Nursing Home Negligence and COVID-19

Nursing Home Negligence and COVID19

As of early August, nursing home residents and workers accounted for 8% of the nation’s total confirmed COVID-19 cases. Yet, they accounted for a whopping 41% of all COVID-19-related deaths. To say that nursing home residents are at high risk for developing complications from the virus and, worse, dying from it, is an understatement. Many families have concerns, and rightly so, that negligence could play a role in their loved ones contracting COVID-19 in a nursing home.

While a few different factors contribute to these startling statistics—including close living quarters, confined environments, staff that come and go, staff that move from room to room and, of course, a high number of elderly persons—many families wonder if more could have been done to protect their loved ones. Could stricter screening measures have reduced the transmission rate? Would a higher level of care have prevented so many deaths? The overwhelming impact of the virus on nursing home residents has, in short, caused many to question the legal accountability of nursing homes during the pandemic and what, if any, liability should they face as a result of negligent care.

What Measures Should Nursing Homes Take To Keep Residents Safe?

In the early days of the virus, the CDC and other health organizations understood little to nothing about it. Nursing home facilities, like the rest of the world, were scrambling to protect its residents. Unfortunately, with little information to work off of, they had no idea what true protection looked like. This is no longer the case.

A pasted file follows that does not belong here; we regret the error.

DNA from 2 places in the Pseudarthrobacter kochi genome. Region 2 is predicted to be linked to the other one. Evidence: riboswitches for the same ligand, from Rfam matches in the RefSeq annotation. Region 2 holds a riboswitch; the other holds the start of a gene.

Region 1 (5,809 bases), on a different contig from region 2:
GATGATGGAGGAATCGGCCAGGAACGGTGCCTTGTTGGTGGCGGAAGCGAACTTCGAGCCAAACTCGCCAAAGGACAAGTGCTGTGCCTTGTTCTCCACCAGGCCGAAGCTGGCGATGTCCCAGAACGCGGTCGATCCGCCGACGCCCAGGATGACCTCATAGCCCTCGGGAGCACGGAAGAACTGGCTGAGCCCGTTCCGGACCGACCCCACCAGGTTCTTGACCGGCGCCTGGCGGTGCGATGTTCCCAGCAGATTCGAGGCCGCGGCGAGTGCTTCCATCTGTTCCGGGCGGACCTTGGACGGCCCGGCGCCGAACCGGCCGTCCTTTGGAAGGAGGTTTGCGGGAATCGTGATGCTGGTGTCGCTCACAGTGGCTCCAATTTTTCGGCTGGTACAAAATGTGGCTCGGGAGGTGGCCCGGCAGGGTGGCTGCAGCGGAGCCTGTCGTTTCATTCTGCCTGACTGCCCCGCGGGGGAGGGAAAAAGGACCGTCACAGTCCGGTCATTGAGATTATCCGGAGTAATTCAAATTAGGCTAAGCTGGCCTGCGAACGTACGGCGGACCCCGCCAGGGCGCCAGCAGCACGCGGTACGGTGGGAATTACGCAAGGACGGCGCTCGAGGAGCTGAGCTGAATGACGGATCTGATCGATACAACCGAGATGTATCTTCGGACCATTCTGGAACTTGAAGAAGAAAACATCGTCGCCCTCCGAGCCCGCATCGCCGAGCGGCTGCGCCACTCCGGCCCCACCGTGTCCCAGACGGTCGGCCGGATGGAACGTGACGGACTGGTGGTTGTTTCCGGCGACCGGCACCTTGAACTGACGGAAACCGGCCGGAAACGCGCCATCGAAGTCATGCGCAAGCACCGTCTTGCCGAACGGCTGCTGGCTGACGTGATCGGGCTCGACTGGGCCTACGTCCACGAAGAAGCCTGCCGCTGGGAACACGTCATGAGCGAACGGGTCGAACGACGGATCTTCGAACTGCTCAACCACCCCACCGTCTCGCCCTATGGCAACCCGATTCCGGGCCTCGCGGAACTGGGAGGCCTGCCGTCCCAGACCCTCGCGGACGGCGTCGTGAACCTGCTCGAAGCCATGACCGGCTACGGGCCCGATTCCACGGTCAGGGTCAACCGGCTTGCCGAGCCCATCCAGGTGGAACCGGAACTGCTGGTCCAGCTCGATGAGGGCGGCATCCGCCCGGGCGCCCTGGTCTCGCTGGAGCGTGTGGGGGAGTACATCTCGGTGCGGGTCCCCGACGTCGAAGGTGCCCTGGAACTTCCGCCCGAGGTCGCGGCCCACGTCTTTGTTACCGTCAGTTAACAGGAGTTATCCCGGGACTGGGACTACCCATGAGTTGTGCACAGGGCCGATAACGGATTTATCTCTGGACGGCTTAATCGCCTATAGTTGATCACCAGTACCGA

Since March, the CDC has developed guidelines for reducing negligence and preventing the spread of COVID-19 in nursing homes and other long-term care facilities. Key strategies such establishments must implement are as follows:

Prevent the Virus From Entering the Facility

Nursing homes are advised to limit all visitors, volunteers and non-essential personnel from entering the home. They should cancel all out-of-home outings for the time being and screen anyone who enters the facility for fever, cough and other symptoms.

Screen for Infections and Identify Them Early On

Staff should actively monitor residents and workers for symptoms of the virus. If a resident shows signs of COVID, the facility should isolate him or her from other residents. The facility should follow the CDC’s recommendations and notify the state or local health department.

Prevent the Spread of COVID-19

To prevent the spread of the virus, facilities must cancel all group activities, enforce social distancing, suspend communal dining and enforce the use of face masks. If a facility has a possible or confirmed case, it should restrict residents to a single unit or wing. Staff who care for sick patients must wear appropriate personal protective equipment.

Optimize the Supply of PPE

Nursing homes and other long-term care facilities should routinely assess their supplies of personal protective equipment. When it begins to run low, the CDC encourages them to contact their local or state health departments.

Create a Separate Space for COVID-19 Patients

Facilities should identify a separate wing or unit for residents who have symptoms of COVID-19 or who have tested positive. Staff should monitor these residents frequently, document their vitals and ensure they receive adequate care.